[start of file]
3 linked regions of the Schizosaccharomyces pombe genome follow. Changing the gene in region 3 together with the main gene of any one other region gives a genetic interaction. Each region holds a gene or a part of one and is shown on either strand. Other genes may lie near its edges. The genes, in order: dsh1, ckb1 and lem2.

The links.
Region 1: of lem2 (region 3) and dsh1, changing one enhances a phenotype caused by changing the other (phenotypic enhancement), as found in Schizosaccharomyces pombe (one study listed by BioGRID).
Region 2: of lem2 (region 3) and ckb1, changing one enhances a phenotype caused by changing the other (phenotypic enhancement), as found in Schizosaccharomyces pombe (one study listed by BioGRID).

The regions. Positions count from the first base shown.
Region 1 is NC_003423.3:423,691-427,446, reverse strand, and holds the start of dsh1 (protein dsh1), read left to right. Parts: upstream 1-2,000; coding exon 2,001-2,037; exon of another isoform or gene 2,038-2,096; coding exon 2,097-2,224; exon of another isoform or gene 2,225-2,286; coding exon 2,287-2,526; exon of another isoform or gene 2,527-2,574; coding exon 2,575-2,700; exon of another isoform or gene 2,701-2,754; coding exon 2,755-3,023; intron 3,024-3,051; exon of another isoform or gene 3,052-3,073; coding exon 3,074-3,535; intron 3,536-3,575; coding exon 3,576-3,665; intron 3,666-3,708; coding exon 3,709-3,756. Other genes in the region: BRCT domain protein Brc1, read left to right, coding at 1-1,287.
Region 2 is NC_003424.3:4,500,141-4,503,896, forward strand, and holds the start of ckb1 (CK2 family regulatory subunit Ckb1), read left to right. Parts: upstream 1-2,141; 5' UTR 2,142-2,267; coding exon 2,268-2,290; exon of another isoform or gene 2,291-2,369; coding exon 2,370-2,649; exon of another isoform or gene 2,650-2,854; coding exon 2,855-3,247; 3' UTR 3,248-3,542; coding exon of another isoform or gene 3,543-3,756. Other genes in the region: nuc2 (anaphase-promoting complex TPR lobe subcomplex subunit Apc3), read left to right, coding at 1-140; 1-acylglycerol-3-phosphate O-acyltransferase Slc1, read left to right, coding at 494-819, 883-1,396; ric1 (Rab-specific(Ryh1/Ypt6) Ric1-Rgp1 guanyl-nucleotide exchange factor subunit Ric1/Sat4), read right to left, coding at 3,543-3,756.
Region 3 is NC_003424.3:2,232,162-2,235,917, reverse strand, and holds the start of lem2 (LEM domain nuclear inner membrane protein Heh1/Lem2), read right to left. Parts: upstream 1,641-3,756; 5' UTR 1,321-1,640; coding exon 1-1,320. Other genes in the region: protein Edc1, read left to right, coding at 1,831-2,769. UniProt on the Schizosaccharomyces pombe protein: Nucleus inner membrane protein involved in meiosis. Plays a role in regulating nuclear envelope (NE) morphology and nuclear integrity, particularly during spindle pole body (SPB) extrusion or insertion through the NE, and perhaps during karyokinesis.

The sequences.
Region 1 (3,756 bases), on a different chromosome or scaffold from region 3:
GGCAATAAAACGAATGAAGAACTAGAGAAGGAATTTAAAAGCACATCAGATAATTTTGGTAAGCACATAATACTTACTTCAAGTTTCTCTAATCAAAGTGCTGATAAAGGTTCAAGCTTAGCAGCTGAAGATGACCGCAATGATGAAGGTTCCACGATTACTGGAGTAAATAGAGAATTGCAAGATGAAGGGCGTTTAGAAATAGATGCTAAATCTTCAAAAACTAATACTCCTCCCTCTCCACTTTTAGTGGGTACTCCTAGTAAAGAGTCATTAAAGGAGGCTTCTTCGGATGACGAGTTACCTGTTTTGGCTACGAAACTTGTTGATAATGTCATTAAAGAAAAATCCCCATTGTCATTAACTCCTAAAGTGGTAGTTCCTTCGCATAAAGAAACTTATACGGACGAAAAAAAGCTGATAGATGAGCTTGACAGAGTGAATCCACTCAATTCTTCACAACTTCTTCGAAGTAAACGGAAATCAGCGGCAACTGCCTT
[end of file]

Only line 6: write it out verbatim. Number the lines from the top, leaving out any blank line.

Region 1 is NC_003423.3:423,691-427,446, reverse strand, and holds the start of dsh1 (protein dsh1), read left to right. Parts: upstream 1-2,000; coding exon 2,001-2,037; exon of another isoform or gene 2,038-2,096; coding exon 2,097-2,224; exon of another isoform or gene 2,225-2,286; coding exon 2,287-2,526; exon of another isoform or gene 2,527-2,574; coding exon 2,575-2,700; exon of another isoform or gene 2,701-2,754; coding exon 2,755-3,023; intron 3,024-3,051; exon of another isoform or gene 3,052-3,073; coding exon 3,074-3,535; intron 3,536-3,575; coding exon 3,576-3,665; intron 3,666-3,708; coding exon 3,709-3,756. Other genes in the region: BRCT domain protein Brc1, read left to right, coding at 1-1,287.